All Over Everything and Stuff

For a team headed nowhere, there sure is a lot going on, eh? Let’s get to it…


The Padres have DFA’d 1B/3B Jorge Cantu and recalled 1B/3B/LF Jesus Guzman from Triple-A Tucson. Cantu never got it going in San Diego, hitting just .194/.232/.285 and looking less than comfortable at both corner positions.

It’s easy to hate on a guy like Cantu for, frankly, stinking up the joint. Less easy is hating on someone who departs with class and grace:

The role I had, obviously, wasn’t to play every day, but the opportunities that [Black] gave me, which I’m very thankful for, I just couldn’t deliver. I understand.

Not that Cantu wants or needs my respect, but he’s got it. He also offered his thoughts on young phenom Anthony Rizzo:

You just watch him take those at-bats; he’s such a pro at such a young age. It’s a joy to watch him. I was in his shoes seven years ago, walking up the big leagues. And I’m just telling you, I’m happy to see kids like him have tremendous success. It’s a great ballclub here, and hopefully he matures early enough.

Still hating? I didn’t think so.

Meanwhile, here comes Guzman, minor-league hitting machine. The native of Venezuela is 27 years old and owns a career line of .305/.373/.480 in 3818 minor-league plate appearances. The right-handed hitter was batting .332/.423/.529 for the T-Padres at the time of his recall.

This isn’t Guzman’s first trip to the Show. He got into 12 games for the Giants in 2009, making his debut on May 21 at Petco Park against his current uniform (he grounded into a double play against Joe Thatcher and struck out against Heath Bell in a 3-2 Padres win).

Guzman looked terrific when I caught a couple of games in Tucson last month. The comparison to Pedro Guerrero may have been a bit over the top (Guerrero did hit 215 big-league homers), but the point is, Guzman can swing the bat.

Whether he can adjust to being a role player, as Cantu apparently could not, remains to be seen. If so, Guzman could be an Olmedo Saenz type weapon off the bench or maybe a better version of Oscar Salazar.


Two recently DFA’d players, 2B/OF Eric Patterson and LHP Aaron Poreda, cleared waivers and were outrighted to Tucson. We discussed Poreda at length the other day, but the gist of the situation is that the other 29 teams didn’t want him or Patterson, so both remain in the Padres organization for now.

What has changed? Well, it’s like going out on a date with an ex… And now the folks who couldn’t fix Poreda before will get another chance to do so. How far has his stock fallen? Apparently there was less demand for his services now than there was for Sean Gallagher’s last summer. That isn’t a ringing endorsement for one’s career.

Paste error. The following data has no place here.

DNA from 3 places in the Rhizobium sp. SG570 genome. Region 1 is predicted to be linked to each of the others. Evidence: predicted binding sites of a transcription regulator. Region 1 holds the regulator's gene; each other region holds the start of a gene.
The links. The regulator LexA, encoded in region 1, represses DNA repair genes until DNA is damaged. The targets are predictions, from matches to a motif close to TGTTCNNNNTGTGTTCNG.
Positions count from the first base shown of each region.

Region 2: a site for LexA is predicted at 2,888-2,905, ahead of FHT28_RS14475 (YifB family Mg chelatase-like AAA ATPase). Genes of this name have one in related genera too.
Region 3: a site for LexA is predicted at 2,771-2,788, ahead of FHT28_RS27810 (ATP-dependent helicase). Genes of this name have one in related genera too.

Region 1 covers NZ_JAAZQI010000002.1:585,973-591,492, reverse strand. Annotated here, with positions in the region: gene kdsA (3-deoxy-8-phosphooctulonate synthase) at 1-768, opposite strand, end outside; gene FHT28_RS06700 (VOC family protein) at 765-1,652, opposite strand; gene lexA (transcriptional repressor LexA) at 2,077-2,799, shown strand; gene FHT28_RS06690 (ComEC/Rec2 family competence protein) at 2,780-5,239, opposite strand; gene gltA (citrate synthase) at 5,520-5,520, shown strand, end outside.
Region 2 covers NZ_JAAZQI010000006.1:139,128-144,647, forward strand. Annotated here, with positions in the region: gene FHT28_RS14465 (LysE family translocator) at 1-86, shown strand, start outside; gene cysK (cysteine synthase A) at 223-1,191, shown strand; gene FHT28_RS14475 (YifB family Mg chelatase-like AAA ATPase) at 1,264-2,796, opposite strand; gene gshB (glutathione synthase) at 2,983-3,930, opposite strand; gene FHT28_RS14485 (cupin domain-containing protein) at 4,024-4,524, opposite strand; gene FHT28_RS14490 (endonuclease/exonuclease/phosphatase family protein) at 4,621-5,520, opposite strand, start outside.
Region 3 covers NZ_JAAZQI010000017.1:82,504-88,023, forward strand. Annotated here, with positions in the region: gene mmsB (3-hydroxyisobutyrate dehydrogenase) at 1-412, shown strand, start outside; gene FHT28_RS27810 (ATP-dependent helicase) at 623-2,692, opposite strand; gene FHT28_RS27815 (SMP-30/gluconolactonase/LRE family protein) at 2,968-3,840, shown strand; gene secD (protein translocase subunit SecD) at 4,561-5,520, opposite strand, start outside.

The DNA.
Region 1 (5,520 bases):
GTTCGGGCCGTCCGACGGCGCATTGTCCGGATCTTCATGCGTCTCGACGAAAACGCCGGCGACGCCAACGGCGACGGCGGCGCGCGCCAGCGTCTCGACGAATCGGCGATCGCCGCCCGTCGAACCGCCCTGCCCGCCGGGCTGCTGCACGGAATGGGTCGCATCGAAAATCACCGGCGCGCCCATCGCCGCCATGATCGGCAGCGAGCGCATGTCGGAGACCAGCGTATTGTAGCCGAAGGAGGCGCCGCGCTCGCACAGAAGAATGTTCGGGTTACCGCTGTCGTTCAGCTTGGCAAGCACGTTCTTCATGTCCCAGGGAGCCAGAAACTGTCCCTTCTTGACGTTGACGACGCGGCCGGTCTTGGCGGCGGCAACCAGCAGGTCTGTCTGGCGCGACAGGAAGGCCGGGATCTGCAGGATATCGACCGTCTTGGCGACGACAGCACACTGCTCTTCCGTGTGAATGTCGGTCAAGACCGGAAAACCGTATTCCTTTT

In other news, the Padres are honoring Trevor Hoffman by retiring his number 51. There will be a ceremony on Sunday, August 21, after the game against the Florida Marlins, who traded Hoffman to San Diego as part of the 1993 Fire Sale.

Hoffman is the greatest closer I personally have seen (Mariano Rivera is better, but the only time I saw him was when he gave back the World Series that Bob Brenly tried to hand the Yankees in 2001). I was there for his 300th, 479th, and 500th saves, and again when he returned to San Diego as a member of the Milwaukee Brewers. Hoffman always represented the team and the city well, and Trevor Time provided some of the most electrifying moments in my 35 or so years of sports fandom.

Congrats to Hoffman on the honor. It will be great to see 51 up there with the others. Next on the agenda: removing the 6.


Steve Garvey’s retired number isn’t the only thing that has outlived its usefulness. Take interleague play… please.

The Padres are in Minnesota this weekend for three against the Twins. How do you even market this series? Two last place teams, in different leagues, with two of the worst offenses in baseball… feel the excitement:

Team  W-L    BA  OBP  SLG OPS+
SD   30-40 .231 .301 .335  83
Min  28-39 .244 .304 .350  81

I enjoy a good pitchers duel, but not when it results from offensive ineptitude. The prospect of getting dominated by Brian Duensing does not amuse me.

Still, when I asked if folks are fired up for the series, I received a surprise. Four people said yes, which is four more than I expected. Huzzah!


  • Prospect of the Day: Anthony Bass, RHP, San Diego Padres (Minor League Ball). John Sickels on Bass: “I gave him a Grade C in the 2011 Baseball Prospect Book, but his performance in Double-A has been strong enough that the rating looks too low now.” [h/t reader LynchMob]